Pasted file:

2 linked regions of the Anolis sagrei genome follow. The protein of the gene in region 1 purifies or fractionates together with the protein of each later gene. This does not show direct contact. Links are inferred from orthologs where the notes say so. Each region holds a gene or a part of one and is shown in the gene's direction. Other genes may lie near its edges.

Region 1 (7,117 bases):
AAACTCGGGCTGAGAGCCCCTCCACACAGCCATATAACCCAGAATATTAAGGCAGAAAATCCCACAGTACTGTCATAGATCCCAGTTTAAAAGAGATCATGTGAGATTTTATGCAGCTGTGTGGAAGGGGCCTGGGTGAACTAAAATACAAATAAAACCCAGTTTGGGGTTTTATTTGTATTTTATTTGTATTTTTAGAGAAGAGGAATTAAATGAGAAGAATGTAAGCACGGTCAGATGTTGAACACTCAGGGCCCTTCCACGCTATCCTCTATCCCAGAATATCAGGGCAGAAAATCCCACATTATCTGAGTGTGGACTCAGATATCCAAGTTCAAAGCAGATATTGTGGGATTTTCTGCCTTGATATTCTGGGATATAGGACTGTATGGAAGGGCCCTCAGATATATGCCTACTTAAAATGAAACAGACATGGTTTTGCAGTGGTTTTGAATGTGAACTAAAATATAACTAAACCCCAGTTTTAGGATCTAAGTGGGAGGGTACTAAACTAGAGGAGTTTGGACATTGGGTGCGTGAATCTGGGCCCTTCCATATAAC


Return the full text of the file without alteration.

2 linked regions of the Anolis sagrei genome follow. The protein of the gene in region 1 purifies or fractionates together with the protein of each later gene. This does not show direct contact. Links are inferred from orthologs where the notes say so. Each region holds a gene or a part of one and is shown in the gene's direction. Other genes may lie near its edges.

Region 1 (7,117 bases):
AAACTCGGGCTGAGAGCCCCTCCACACAGCCATATAACCCAGAATATTAAGGCAGAAAATCCCACAGTACTGTCATAGATCCCAGTTTAAAAGAGATCATGTGAGATTTTATGCAGCTGTGTGGAAGGGGCCTGGGTGAACTAAAATACAAATAAAACCCAGTTTGGGGTTTTATTTGTATTTTATTTGTATTTTTAGAGAAGAGGAATTAAATGAGAAGAATGTAAGCACGGTCAGATGTTGAACACTCAGGGCCCTTCCACGCTATCCTCTATCCCAGAATATCAGGGCAGAAAATCCCACATTATCTGAGTGTGGACTCAGATATCCAAGTTCAAAGCAGATATTGTGGGATTTTCTGCCTTGATATTCTGGGATATAGGACTGTATGGAAGGGCCCTCAGATATATGCCTACTTAAAATGAAACAGACATGGTTTTGCAGTGGTTTTGAATGTGAACTAAAATATAACTAAACCCCAGTTTTAGGATCTAAGTGGGAGGGTACTAAACTAGAGGAGTTTGGACATTGGGTGCGTGAATCTGGGCCCTTCCATATAAC